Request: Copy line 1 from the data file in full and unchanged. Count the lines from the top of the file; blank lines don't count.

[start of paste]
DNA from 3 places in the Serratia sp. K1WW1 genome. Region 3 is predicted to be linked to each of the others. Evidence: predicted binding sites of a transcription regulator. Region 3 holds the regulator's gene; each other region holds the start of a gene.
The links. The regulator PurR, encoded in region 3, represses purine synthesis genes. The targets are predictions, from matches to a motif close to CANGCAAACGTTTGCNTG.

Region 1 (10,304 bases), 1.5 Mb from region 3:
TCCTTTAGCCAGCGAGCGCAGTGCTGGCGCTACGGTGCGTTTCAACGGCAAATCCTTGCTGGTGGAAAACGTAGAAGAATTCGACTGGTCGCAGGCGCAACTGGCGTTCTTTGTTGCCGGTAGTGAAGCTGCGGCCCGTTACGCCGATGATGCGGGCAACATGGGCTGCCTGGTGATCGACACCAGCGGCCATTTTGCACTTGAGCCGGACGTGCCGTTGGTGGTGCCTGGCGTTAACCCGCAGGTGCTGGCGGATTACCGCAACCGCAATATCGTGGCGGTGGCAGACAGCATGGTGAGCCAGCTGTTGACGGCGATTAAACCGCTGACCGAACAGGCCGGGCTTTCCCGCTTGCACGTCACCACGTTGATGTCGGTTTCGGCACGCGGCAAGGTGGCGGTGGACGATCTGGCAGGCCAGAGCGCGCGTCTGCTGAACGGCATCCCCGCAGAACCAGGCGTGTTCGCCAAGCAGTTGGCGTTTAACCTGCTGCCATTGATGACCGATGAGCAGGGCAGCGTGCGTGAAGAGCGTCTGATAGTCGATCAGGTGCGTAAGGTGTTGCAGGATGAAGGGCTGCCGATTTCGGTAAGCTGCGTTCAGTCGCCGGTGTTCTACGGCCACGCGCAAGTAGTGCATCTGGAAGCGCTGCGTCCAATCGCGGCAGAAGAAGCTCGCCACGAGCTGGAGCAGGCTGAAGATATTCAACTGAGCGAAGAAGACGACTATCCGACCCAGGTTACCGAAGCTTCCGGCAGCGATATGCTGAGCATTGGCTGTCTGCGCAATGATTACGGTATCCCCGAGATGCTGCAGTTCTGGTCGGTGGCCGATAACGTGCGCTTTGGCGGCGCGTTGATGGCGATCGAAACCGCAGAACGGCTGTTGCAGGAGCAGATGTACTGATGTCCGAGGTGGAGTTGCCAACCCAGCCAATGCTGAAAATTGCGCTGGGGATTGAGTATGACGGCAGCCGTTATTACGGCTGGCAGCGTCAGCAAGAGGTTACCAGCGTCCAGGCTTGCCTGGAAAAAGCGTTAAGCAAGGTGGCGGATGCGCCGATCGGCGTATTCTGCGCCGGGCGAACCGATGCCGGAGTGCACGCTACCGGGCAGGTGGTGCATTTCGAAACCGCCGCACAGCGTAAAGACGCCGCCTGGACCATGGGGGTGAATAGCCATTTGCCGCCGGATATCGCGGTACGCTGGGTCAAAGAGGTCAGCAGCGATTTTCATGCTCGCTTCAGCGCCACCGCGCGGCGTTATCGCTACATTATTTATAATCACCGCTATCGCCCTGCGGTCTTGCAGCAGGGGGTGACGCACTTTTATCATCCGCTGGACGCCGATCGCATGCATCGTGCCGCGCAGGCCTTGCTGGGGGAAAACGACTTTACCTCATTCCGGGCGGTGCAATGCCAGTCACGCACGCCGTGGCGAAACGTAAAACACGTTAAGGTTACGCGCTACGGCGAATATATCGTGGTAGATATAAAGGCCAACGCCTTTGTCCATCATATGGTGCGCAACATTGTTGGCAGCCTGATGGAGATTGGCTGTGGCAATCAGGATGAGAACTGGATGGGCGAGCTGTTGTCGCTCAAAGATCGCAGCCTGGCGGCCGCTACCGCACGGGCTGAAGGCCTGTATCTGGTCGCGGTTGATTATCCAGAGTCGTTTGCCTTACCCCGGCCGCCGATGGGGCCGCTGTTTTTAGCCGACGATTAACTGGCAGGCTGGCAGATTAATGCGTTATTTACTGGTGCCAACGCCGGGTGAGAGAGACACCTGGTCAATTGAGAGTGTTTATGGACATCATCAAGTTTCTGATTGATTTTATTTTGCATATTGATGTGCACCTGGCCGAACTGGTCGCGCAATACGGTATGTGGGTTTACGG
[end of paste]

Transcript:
DNA from 3 places in the Serratia sp. K1WW1 genome. Region 3 is predicted to be linked to each of the others. Evidence: predicted binding sites of a transcription regulator. Region 3 holds the regulator's gene; each other region holds the start of a gene.